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Artificial Kidney, Artificial Liver, and Detoxifiers Based on Artificial Cells, Immobilized Proteins, and Immobilized Enzymes

  • T. M. S. Chang

Abstract

The standard artificial kidney for patients with chronic renal failure and detoxifiers for patients with drug intoxication being used at present are based on the principle of hemodialysis. All hemodialysis systems have in common the following basic principle. A semipermeable membrane separates two compartments. The patient’s blood flows through one compartment. Here, permeant molecules from the patient’s blood cross the semipermeable membrane by diffusion along electrochemical gradients or by ultrafiltration along hydrostatic gradients to the other compartment, where they are washed away by a very large volume of dialysate (200–300 liters). The rate of removal of waste metabolites depends on a number of factors; one is the total surface area of the membrane available for diffusion, another is the permeability of the membrane. Although hemodialysis has been successfully used for the treatment of patients with loss of kidney function or with drug intoxication, there are a number of problems. The general transport characteristics of the membrane are such that treatments of 6–12 hr 3 times a week is required. The present hemodialysis machine is the size of a washing machine, bulkly and extremely expensive. It is not efficient in the detoxification of many types of drug intoxication. Furthermore, it is not effective for the treatment of liver failure. As a result, extensive efforts have been concentrated on new approaches.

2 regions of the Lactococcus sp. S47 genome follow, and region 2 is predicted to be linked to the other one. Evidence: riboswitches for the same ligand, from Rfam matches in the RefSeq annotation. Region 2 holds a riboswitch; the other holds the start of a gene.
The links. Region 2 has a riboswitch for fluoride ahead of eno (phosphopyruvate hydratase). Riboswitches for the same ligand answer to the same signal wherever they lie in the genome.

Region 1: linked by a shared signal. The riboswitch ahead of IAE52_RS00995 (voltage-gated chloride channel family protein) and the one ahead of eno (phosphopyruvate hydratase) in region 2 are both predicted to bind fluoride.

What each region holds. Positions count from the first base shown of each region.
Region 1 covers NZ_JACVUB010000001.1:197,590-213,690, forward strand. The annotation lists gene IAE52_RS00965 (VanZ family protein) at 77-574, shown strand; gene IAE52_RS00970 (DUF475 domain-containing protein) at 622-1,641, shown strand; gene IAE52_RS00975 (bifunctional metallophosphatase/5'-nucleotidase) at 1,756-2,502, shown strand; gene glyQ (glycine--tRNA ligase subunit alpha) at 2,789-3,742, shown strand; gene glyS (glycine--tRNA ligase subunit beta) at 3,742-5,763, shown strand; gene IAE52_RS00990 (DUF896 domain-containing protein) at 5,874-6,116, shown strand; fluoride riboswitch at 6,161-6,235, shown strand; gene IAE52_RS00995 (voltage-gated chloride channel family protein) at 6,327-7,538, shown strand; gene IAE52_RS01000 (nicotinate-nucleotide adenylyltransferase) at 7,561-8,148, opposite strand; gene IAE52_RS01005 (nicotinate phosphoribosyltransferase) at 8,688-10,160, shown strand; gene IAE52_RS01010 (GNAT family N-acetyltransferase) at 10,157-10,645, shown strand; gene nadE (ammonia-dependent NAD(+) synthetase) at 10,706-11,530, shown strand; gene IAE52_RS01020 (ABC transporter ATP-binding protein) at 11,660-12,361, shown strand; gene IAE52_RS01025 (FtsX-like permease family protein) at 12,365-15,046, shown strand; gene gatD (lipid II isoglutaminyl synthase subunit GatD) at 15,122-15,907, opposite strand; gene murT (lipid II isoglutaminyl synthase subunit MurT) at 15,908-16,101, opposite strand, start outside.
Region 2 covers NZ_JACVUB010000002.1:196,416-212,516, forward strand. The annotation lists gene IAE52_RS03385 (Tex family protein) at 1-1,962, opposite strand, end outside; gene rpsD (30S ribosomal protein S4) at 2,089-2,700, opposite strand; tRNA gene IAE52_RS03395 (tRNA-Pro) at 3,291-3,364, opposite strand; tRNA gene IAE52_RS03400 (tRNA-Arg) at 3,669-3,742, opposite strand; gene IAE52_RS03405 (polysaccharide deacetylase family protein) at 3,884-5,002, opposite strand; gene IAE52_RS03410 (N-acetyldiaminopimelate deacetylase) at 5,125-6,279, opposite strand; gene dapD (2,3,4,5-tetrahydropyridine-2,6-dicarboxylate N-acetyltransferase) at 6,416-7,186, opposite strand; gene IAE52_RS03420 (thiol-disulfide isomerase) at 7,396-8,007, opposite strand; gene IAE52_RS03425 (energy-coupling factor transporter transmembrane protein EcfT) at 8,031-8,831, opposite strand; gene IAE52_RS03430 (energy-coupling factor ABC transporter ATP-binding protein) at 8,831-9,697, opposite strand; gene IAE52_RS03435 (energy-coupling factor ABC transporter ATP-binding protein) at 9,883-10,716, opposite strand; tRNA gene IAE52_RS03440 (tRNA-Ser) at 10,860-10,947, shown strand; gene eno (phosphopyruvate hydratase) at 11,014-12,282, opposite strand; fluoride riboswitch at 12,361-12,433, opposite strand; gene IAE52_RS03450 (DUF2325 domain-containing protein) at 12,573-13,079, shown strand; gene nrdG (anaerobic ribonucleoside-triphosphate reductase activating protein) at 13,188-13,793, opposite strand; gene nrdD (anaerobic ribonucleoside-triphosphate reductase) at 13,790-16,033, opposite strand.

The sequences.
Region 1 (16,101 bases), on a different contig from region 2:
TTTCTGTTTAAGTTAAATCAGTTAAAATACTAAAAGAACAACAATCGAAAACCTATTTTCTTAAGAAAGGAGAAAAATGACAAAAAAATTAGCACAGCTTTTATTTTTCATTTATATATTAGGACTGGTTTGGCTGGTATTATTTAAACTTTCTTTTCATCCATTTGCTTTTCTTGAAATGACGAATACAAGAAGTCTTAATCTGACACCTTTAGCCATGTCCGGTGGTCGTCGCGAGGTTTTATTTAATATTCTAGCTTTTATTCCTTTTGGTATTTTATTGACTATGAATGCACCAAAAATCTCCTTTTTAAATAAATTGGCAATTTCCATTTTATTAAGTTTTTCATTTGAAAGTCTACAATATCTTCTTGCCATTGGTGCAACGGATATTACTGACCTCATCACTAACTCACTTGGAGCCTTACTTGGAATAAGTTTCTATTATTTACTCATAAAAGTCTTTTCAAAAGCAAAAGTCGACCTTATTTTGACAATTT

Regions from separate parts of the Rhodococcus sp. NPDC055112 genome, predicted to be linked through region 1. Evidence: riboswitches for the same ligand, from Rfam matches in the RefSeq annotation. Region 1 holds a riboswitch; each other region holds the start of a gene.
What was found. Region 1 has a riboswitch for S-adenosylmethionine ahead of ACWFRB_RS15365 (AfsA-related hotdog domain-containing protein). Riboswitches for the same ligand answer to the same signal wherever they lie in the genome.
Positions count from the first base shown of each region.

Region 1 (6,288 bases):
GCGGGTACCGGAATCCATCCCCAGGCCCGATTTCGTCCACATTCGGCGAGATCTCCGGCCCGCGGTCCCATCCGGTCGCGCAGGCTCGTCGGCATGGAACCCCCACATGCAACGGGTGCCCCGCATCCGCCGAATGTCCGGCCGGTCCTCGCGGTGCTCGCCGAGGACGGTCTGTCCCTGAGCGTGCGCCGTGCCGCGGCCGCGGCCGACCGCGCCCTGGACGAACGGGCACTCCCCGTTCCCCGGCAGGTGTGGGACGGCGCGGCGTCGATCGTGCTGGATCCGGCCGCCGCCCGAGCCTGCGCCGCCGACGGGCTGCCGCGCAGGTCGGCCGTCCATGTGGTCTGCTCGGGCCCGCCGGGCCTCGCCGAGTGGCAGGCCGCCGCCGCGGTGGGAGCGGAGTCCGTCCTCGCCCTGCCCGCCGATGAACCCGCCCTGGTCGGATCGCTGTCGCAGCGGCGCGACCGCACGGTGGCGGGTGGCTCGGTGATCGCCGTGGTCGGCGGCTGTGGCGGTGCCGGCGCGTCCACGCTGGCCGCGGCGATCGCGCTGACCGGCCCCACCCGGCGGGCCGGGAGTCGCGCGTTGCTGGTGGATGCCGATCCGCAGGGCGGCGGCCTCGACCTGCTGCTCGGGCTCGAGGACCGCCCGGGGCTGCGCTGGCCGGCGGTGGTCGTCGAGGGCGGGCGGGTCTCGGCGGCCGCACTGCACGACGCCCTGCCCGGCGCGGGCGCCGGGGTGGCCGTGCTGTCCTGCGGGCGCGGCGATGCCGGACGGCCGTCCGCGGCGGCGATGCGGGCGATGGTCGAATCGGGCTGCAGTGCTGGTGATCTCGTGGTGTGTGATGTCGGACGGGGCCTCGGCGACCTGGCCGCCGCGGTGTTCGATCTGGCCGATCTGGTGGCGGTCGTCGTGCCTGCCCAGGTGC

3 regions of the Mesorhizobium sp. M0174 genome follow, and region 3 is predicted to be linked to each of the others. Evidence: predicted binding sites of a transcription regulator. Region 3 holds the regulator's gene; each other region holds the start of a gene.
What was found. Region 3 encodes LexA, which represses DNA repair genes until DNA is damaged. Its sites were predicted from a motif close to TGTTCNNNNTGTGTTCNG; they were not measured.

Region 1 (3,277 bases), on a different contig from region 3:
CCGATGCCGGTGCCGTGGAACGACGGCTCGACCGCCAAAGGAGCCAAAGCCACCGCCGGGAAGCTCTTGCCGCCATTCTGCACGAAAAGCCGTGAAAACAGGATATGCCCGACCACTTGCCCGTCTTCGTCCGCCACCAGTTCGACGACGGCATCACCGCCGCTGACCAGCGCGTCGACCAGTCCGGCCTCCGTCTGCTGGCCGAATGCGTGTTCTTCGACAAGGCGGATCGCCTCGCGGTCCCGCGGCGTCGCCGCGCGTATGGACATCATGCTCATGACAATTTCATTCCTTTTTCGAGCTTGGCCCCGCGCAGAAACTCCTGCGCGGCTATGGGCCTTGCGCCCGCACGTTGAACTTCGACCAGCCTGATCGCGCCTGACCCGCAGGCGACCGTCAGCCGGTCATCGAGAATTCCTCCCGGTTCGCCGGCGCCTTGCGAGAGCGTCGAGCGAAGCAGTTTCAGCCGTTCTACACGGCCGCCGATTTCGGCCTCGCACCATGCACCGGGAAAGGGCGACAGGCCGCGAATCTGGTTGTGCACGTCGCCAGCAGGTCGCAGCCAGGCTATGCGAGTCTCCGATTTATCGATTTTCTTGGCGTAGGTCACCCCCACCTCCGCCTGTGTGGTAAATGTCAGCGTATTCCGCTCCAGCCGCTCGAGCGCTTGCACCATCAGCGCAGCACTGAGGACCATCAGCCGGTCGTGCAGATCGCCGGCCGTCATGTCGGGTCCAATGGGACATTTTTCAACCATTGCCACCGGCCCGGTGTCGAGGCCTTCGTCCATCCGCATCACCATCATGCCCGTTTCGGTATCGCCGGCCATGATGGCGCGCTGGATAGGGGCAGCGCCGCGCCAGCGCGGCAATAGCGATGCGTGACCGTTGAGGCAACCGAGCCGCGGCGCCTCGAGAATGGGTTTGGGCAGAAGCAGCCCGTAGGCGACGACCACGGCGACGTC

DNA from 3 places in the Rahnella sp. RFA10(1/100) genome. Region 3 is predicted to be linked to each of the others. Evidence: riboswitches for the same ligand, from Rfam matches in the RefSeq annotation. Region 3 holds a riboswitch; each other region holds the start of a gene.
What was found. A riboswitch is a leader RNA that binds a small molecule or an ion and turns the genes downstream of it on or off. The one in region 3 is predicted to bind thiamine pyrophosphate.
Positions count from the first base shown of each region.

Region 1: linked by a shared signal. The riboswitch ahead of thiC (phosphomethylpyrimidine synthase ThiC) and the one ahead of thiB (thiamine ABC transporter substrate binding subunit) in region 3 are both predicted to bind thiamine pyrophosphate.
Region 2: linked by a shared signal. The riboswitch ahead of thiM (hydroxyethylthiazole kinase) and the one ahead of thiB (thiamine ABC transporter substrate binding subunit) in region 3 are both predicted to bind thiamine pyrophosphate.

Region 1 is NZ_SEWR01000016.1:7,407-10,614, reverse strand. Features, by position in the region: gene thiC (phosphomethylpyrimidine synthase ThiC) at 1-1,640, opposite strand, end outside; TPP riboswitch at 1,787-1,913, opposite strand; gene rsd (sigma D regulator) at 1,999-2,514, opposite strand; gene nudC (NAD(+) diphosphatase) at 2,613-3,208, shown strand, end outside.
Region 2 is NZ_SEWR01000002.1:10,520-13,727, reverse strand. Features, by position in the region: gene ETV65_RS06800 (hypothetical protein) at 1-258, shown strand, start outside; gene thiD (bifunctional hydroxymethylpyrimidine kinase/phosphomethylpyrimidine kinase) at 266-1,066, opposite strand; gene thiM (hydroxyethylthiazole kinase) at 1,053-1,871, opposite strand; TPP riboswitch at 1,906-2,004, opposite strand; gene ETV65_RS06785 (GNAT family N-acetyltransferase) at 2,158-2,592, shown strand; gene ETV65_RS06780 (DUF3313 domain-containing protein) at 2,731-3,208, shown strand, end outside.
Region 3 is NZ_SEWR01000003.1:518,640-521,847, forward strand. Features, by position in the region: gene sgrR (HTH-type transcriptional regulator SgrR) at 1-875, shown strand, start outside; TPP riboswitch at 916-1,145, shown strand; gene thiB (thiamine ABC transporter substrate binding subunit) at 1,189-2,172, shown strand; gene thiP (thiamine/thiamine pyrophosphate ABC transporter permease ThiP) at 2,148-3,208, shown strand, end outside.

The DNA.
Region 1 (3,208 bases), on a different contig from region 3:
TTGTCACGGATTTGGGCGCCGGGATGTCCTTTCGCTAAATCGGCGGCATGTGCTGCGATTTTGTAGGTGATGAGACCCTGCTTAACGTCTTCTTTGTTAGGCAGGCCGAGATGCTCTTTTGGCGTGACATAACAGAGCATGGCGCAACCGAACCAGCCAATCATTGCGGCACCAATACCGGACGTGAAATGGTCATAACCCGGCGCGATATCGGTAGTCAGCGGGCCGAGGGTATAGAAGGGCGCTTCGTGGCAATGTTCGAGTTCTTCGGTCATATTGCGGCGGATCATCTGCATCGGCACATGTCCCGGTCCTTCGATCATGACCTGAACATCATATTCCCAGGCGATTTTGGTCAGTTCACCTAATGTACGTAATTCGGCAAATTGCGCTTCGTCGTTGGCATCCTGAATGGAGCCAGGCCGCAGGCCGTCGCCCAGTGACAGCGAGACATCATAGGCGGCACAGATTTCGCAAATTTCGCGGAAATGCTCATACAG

Keywords

Activate Charcoal Liquid Membrane Activate Charcoal Hepatic Coma Drug Intoxication 
These keywords were added by machine and not by the authors. This process is experimental and the keywords may be updated as the learning algorithm improves.

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Copyright information

© Plenum Press, New York 1977

Authors and Affiliations

  • T. M. S. Chang
    • 1
  1. 1.Departments of Physiology and MedicineMcGill UniversityMontrealCanada

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